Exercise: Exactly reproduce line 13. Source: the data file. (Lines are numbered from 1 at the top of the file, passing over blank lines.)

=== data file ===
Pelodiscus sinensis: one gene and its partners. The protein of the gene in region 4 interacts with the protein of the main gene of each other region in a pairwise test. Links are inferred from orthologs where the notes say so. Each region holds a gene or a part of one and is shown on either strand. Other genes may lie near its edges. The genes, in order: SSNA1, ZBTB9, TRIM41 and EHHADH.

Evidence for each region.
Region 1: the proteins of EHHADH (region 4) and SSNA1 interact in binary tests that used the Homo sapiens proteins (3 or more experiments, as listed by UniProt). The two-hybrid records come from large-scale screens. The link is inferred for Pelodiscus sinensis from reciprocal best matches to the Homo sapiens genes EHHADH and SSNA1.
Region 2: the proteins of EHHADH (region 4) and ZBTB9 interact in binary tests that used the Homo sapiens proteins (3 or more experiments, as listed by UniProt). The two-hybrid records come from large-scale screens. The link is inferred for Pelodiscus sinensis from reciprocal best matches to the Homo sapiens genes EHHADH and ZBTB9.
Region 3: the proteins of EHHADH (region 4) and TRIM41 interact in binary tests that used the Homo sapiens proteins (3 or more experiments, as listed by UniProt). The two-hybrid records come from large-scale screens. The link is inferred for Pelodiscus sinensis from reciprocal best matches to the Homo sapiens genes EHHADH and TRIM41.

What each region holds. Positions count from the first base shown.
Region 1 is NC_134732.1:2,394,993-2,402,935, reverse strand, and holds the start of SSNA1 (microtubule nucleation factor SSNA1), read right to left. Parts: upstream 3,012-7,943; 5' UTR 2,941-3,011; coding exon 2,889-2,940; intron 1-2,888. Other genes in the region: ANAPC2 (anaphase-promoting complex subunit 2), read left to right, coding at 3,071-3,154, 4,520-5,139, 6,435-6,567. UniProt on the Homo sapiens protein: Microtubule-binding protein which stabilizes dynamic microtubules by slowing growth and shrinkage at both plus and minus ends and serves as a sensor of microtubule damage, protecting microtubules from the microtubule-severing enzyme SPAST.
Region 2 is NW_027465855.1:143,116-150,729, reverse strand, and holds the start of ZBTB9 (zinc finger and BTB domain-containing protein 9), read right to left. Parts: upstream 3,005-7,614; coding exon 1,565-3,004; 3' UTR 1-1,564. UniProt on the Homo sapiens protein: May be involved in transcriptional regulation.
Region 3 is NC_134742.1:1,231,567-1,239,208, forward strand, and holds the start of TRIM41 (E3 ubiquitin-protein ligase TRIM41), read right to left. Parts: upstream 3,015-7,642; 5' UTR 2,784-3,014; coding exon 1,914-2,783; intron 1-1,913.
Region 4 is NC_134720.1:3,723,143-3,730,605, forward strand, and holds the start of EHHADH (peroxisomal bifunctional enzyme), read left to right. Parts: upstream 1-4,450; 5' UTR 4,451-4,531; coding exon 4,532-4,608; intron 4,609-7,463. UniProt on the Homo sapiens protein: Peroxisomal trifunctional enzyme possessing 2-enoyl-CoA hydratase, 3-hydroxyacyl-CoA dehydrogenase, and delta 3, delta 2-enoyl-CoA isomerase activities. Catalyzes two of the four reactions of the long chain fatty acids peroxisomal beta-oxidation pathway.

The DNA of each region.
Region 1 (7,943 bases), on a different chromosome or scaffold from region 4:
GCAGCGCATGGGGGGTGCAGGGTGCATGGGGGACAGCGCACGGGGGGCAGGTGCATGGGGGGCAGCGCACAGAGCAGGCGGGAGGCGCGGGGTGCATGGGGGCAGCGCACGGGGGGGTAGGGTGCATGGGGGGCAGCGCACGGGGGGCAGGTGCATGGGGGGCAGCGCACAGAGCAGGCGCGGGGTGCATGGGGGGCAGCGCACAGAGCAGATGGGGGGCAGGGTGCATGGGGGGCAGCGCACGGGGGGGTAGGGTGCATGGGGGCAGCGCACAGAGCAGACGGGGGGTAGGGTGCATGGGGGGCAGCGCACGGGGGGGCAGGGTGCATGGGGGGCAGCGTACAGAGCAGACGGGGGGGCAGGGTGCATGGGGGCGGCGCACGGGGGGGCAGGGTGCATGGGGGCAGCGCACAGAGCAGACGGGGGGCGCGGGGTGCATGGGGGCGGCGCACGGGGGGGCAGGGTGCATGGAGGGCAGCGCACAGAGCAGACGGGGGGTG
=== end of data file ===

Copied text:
GCAGCGCATGGGGGGTGCAGGGTGCATGGGGGACAGCGCACGGGGGGCAGGTGCATGGGGGGCAGCGCACAGAGCAGGCGGGAGGCGCGGGGTGCATGGGGGCAGCGCACGGGGGGGTAGGGTGCATGGGGGGCAGCGCACGGGGGGCAGGTGCATGGGGGGCAGCGCACAGAGCAGGCGCGGGGTGCATGGGGGGCAGCGCACAGAGCAGATGGGGGGCAGGGTGCATGGGGGGCAGCGCACGGGGGGGTAGGGTGCATGGGGGCAGCGCACAGAGCAGACGGGGGGTAGGGTGCATGGGGGGCAGCGCACGGGGGGGCAGGGTGCATGGGGGGCAGCGTACAGAGCAGACGGGGGGGCAGGGTGCATGGGGGCGGCGCACGGGGGGGCAGGGTGCATGGGGGCAGCGCACAGAGCAGACGGGGGGCGCGGGGTGCATGGGGGCGGCGCACGGGGGGGCAGGGTGCATGGAGGGCAGCGCACAGAGCAGACGGGGGGTG